President Obama, a man blissfully married to a woman more beloved than the pope, gave his final press conference on Wednesday. The last hit in his goodbye tour was a thank you to the press for being a constant pain in the ass—because that is what they are supposed to be—and one very long subtweet to Donald Trump.
“You’re not supposed to be sycophants, you’re supposed to ask me tough questions,” said Obama, demonstrating understanding of a concept that his floppy-haired successor does not seem to grasp. “Having you in this building has made us work better,” he said.
POTUS added that the press corps’ questions help hold the government accountable on issues, and described a free press as “essential” to democracy. Democracy “doesn’t work if we don’t have a well-informed citizenry,” he said before speaking directly to reporters: “America needs you, and democracy needs you.”
These are nice (and kind of obvious!) ideals, but don’t forget that the Obama Administration does not have a good relationship with the press. In fact, a 2015 report by the Columbia Journalism Review found that “the media most responsible for covering the president and his inner sanctum are given little insight into how decisions are made or who influences those decisions, whether from inside or outside the White House.” The report also said that “the relationship between the president and the press is more distant than it has been in a half century.”
Still, things between reporters and the Obama administration are straight-up cuddly compared to the relationship between journalists and Trump, who is reportedly considering throwing the press corps out of the White House, has threatened media outlets with legal action and taunted individual reporters, and has dismissed outlets like CNN and NBC as “fake news.”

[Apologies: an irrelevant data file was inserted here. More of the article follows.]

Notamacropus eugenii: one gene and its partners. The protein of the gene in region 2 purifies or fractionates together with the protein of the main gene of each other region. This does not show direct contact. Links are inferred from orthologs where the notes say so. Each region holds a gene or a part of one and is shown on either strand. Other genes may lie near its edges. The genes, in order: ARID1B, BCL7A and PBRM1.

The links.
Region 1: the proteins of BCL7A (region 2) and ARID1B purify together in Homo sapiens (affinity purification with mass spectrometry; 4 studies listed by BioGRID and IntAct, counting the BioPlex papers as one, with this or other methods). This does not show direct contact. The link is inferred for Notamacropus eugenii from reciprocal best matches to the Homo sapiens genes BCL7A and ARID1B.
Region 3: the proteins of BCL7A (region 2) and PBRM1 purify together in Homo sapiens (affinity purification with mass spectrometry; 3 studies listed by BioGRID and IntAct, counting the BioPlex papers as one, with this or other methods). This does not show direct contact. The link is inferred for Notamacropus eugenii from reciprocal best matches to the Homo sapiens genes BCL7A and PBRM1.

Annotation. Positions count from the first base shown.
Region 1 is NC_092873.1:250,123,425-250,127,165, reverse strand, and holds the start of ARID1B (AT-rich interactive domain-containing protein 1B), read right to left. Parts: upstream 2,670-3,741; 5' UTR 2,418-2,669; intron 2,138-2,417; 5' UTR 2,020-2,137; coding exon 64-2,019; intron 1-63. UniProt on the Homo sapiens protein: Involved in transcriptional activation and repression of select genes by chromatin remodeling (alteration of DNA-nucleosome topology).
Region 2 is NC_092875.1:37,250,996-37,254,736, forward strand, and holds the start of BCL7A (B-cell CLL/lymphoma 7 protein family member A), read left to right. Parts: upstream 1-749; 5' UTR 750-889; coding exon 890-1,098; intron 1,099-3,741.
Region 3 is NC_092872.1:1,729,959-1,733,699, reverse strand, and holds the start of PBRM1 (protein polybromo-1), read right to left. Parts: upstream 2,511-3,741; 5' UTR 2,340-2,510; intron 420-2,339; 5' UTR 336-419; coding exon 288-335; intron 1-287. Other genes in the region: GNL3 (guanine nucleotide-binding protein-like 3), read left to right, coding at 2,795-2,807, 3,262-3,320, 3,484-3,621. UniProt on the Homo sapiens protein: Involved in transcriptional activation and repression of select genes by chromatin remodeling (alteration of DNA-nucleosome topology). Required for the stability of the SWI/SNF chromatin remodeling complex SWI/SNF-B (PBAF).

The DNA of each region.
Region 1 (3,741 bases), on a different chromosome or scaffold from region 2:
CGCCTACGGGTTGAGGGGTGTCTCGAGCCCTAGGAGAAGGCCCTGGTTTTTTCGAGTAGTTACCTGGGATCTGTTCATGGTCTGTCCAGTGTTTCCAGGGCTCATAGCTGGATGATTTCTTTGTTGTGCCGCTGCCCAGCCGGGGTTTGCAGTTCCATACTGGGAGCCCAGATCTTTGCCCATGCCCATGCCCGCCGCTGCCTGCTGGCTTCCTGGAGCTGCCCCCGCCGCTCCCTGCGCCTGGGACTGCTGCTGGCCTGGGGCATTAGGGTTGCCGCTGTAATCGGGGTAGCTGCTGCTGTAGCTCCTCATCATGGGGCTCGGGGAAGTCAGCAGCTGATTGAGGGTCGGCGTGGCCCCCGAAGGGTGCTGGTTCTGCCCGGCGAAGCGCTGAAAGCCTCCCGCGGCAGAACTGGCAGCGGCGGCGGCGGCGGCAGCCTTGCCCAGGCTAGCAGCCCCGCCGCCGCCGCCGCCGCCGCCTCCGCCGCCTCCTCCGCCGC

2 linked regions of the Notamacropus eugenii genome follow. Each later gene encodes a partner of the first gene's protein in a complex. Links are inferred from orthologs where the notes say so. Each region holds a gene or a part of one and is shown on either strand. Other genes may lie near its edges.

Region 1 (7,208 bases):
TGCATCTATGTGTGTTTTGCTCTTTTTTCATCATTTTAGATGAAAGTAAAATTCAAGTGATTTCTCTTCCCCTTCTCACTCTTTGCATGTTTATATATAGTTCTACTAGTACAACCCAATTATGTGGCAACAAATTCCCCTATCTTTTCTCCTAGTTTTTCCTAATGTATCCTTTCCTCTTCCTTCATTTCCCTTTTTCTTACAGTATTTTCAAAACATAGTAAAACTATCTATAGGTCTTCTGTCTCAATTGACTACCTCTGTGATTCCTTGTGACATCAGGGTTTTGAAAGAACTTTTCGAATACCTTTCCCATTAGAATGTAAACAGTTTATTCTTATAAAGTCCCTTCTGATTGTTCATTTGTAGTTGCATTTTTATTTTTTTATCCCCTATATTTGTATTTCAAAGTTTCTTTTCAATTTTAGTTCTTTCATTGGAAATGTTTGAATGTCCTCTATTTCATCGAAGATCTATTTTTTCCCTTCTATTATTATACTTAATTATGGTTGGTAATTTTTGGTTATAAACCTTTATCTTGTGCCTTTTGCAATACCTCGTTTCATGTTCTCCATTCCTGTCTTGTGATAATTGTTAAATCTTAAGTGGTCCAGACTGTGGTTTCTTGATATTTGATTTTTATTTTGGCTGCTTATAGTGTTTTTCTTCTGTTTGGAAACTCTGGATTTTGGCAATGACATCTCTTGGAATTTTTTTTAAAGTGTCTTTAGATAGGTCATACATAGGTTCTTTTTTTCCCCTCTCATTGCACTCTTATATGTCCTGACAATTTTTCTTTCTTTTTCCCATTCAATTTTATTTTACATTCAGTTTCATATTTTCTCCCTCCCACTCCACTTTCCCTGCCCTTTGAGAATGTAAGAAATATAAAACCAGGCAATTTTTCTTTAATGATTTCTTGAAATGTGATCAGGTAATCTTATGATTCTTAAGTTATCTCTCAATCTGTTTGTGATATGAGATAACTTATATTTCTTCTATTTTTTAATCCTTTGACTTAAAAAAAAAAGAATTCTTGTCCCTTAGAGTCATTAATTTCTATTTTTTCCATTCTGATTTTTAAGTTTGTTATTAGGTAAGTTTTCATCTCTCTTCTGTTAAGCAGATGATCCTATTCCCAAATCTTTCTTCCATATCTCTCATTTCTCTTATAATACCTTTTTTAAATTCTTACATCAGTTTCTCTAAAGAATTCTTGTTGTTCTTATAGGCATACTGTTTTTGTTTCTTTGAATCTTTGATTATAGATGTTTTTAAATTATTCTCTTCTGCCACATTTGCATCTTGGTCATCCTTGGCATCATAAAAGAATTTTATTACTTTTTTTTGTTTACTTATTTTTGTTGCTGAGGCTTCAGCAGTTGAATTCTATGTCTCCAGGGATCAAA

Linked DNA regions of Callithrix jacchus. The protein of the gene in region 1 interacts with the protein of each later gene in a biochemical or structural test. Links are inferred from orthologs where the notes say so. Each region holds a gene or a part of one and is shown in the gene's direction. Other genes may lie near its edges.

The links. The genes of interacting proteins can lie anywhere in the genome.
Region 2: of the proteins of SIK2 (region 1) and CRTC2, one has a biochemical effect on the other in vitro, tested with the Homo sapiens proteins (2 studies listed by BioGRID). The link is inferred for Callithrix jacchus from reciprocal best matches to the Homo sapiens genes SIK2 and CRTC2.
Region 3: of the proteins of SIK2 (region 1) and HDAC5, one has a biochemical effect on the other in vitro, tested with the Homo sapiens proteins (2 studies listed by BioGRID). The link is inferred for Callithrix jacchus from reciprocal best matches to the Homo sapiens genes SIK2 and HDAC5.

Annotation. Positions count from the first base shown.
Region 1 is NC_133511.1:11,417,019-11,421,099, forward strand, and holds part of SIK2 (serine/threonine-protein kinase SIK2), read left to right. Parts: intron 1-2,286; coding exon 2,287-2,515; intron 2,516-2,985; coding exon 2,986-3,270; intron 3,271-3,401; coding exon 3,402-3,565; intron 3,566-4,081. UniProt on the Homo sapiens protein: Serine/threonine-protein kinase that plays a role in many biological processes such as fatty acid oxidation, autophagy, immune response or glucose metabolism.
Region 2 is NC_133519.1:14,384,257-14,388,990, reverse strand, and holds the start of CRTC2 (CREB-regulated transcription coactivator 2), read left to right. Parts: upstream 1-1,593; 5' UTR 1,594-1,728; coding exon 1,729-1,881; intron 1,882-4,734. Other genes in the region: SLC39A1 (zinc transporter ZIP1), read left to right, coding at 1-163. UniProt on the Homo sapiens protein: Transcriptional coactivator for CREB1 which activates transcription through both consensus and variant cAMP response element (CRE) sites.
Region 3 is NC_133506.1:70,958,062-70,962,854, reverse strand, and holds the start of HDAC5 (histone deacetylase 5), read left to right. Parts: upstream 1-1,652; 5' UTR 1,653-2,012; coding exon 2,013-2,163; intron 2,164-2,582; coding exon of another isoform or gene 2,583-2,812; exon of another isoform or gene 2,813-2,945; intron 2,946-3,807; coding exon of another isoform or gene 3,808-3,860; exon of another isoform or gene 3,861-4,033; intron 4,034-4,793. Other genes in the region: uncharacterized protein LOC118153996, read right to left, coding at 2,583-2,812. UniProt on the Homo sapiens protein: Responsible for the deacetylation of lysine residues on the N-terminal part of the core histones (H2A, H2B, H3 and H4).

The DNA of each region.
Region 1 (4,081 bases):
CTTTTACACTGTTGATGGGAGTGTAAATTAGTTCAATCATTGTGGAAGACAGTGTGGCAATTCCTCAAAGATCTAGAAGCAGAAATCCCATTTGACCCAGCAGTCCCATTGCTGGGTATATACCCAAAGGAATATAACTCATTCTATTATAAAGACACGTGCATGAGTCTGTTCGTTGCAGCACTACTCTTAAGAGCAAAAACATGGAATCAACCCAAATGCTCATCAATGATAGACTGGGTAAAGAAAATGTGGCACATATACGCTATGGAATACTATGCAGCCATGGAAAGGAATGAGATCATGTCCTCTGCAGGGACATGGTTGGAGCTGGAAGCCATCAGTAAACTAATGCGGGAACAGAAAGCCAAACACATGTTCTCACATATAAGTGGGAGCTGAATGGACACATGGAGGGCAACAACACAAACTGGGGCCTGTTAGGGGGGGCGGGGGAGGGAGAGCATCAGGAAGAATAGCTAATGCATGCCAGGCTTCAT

In keeping with his characteristic optimism (and desire for a peaceful transition), however, Obama never directly criticized Trump and refused to get all doom-and-gloom about an impending Trumpocalypse. But he did make his views clear. When fielding questions, Obama defended his decision to shorten Chelsea Manning’s prison sentence, warned that the “moment may be passing” for a two-state solution between Israel and Palestine, emphasized the need to end racial and economic discrimination, urged Americans to come together in unity instead of fear, and criticized the gutting of voting rights. “The reason that we are the only country that makes it harder to vote, is, it traces directly back to Jim Crow and the legacy of slavery,” he said. “Make it easier to vote, not harder.”
“We’ve got to do a better job of treating everybody with basic respect,” he said. “We’ve got work to do,” he said, but held on to his characteristic optimism: “The trend lines are going to be good.”
He is confident that one day we’ll have a woman president, a Hindu president, and even a president who is all “mixed-up”:
When asked what he said to daughters Sasha and Malia about the meaning of the election—particularly in light of Michelle Obama’s powerful speech on Trump’s disturbing “grab them by the pussy” tape—Obama said, “they don’t mope” and “they don’t get cynical about it.”
“The only thing that’s the end of the world is the end of the world,” he said, which sounds a lot less comforting than it’s supposed to, I think.